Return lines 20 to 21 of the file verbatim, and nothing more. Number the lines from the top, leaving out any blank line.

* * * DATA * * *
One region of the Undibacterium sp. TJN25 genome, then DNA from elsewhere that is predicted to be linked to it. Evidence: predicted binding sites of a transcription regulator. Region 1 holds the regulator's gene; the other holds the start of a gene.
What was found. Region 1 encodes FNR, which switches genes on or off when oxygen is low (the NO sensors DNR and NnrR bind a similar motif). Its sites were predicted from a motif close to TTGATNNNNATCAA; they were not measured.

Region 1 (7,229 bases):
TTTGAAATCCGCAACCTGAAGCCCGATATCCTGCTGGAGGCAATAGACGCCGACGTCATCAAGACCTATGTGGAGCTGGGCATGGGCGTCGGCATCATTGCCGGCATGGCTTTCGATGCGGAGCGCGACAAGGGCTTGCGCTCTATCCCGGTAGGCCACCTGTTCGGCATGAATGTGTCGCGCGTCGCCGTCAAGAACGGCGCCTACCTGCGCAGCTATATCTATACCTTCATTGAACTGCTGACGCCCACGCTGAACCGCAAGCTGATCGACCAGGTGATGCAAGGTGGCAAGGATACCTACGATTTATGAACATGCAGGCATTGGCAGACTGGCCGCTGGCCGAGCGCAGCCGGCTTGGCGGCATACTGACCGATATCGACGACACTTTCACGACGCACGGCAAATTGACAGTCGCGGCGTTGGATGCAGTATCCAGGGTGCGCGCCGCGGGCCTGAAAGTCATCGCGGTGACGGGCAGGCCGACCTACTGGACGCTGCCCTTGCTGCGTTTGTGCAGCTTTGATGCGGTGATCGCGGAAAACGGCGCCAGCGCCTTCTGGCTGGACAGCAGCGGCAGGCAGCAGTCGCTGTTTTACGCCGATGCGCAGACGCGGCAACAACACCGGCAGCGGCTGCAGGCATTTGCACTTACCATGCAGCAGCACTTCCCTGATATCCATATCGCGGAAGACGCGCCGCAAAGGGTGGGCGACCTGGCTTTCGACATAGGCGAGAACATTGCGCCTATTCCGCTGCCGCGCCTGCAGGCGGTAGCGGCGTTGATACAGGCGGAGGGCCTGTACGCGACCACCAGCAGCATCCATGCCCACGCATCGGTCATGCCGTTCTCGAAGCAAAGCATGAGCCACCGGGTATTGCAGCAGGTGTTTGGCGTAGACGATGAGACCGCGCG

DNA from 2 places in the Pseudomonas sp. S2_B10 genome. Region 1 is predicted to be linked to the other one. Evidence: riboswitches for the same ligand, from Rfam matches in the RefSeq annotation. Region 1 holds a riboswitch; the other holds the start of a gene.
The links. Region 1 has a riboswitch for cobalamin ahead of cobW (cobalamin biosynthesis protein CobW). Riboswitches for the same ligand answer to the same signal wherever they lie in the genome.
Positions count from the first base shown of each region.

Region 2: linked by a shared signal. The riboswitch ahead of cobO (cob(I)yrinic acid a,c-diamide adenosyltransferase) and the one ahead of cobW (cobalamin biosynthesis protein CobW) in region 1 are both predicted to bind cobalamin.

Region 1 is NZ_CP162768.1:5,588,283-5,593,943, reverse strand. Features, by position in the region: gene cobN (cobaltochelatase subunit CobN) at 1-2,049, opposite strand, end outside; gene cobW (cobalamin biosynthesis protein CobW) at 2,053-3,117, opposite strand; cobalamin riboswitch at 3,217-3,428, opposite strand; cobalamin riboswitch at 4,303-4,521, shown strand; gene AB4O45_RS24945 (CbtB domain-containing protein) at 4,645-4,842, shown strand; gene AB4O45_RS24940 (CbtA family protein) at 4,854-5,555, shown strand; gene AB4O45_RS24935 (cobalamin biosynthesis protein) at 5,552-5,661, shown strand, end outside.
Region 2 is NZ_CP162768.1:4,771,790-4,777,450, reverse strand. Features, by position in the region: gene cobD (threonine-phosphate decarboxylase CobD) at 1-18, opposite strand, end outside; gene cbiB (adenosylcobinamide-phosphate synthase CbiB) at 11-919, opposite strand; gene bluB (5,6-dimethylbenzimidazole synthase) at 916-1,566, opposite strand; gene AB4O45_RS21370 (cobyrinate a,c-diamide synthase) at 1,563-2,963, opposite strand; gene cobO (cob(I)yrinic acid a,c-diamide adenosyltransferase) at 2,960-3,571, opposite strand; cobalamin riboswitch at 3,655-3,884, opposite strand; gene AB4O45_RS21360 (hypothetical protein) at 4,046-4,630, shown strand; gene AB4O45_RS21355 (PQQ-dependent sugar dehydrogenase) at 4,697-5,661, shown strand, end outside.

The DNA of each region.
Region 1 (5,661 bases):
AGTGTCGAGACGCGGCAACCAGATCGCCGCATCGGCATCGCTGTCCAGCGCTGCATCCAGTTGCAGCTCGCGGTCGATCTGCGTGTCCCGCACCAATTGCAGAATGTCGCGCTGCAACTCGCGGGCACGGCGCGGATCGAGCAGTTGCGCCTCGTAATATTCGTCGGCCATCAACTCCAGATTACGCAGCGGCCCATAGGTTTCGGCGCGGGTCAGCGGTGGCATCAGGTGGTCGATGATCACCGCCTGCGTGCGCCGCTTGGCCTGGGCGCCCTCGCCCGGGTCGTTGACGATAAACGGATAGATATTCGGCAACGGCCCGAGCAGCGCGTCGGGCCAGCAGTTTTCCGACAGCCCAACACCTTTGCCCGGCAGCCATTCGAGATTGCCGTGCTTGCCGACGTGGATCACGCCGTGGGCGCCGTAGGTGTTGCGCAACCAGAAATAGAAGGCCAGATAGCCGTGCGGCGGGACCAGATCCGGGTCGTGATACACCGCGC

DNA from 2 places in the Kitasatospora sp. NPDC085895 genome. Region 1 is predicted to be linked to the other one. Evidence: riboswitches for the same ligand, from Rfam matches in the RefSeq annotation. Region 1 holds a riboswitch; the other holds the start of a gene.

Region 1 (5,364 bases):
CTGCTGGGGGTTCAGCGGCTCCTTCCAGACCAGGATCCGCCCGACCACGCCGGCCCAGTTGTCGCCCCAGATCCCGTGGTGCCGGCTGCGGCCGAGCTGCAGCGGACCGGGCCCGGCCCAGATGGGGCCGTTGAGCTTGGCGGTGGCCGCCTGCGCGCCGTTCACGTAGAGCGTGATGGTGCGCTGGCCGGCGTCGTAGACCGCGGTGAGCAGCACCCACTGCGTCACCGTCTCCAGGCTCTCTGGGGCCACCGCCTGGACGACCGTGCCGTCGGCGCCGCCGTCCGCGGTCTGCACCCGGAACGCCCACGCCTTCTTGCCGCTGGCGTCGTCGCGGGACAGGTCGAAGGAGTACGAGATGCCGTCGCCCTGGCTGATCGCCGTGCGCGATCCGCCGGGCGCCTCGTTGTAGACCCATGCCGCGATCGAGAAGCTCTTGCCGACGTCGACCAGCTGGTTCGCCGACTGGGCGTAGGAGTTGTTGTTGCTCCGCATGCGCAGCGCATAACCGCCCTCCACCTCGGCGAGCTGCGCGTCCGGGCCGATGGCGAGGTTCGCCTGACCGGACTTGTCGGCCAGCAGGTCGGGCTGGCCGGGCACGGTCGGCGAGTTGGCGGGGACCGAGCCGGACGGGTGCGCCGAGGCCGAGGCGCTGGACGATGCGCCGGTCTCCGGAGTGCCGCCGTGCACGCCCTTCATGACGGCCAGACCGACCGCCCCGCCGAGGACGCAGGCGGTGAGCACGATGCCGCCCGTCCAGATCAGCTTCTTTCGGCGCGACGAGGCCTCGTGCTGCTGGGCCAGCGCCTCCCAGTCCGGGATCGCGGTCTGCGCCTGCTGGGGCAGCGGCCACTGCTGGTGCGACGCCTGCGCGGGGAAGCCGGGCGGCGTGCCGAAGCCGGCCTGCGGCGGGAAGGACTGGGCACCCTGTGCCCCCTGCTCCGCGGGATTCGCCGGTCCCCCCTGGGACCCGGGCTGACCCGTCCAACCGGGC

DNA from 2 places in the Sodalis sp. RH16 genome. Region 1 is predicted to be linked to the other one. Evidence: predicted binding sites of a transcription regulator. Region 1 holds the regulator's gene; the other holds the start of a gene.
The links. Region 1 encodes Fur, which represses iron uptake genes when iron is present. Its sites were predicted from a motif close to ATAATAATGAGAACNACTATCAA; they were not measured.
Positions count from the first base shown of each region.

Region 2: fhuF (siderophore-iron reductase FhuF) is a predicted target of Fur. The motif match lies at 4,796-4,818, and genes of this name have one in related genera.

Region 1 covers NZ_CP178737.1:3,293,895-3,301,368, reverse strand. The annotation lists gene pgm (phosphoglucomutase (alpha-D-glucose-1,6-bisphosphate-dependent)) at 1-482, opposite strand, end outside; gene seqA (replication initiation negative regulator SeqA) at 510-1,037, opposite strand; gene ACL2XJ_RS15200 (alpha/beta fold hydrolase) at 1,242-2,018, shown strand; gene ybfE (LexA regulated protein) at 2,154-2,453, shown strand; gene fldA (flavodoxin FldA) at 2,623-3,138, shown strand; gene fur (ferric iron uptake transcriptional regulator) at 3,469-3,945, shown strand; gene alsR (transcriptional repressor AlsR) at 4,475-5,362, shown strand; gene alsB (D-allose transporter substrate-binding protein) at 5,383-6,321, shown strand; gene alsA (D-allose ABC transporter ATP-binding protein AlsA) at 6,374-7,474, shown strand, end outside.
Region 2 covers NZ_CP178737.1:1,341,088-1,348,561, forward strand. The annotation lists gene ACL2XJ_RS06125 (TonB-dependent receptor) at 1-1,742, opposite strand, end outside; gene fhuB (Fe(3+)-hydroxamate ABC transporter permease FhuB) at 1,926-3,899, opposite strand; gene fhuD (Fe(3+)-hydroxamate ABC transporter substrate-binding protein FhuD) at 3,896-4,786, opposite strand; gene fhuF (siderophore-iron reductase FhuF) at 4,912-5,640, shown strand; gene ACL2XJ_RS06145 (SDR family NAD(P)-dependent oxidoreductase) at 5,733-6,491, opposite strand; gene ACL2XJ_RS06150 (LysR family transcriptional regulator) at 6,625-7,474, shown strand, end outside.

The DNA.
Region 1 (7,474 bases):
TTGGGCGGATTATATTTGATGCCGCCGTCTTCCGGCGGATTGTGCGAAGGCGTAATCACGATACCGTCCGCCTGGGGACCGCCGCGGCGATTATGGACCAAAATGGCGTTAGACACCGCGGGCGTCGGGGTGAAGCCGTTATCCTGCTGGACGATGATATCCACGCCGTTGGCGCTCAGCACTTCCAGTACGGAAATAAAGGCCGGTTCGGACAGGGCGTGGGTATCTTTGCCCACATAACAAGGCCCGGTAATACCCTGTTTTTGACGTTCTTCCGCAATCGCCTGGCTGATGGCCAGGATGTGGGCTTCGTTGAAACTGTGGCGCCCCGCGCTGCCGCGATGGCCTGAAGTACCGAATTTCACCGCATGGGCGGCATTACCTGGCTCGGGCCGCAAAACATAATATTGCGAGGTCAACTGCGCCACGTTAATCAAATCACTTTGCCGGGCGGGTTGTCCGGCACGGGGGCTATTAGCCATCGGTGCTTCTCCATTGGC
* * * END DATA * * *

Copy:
Region 2: fhuF (siderophore-iron reductase FhuF) is a predicted target of Fur. The motif match lies at 4,796-4,818, and genes of this name have one in related genera.

Region 1 covers NZ_CP178737.1:3,293,895-3,301,368, reverse strand. The annotation lists gene pgm (phosphoglucomutase (alpha-D-glucose-1,6-bisphosphate-dependent)) at 1-482, opposite strand, end outside; gene seqA (replication initiation negative regulator SeqA) at 510-1,037, opposite strand; gene ACL2XJ_RS15200 (alpha/beta fold hydrolase) at 1,242-2,018, shown strand; gene ybfE (LexA regulated protein) at 2,154-2,453, shown strand; gene fldA (flavodoxin FldA) at 2,623-3,138, shown strand; gene fur (ferric iron uptake transcriptional regulator) at 3,469-3,945, shown strand; gene alsR (transcriptional repressor AlsR) at 4,475-5,362, shown strand; gene alsB (D-allose transporter substrate-binding protein) at 5,383-6,321, shown strand; gene alsA (D-allose ABC transporter ATP-binding protein AlsA) at 6,374-7,474, shown strand, end outside.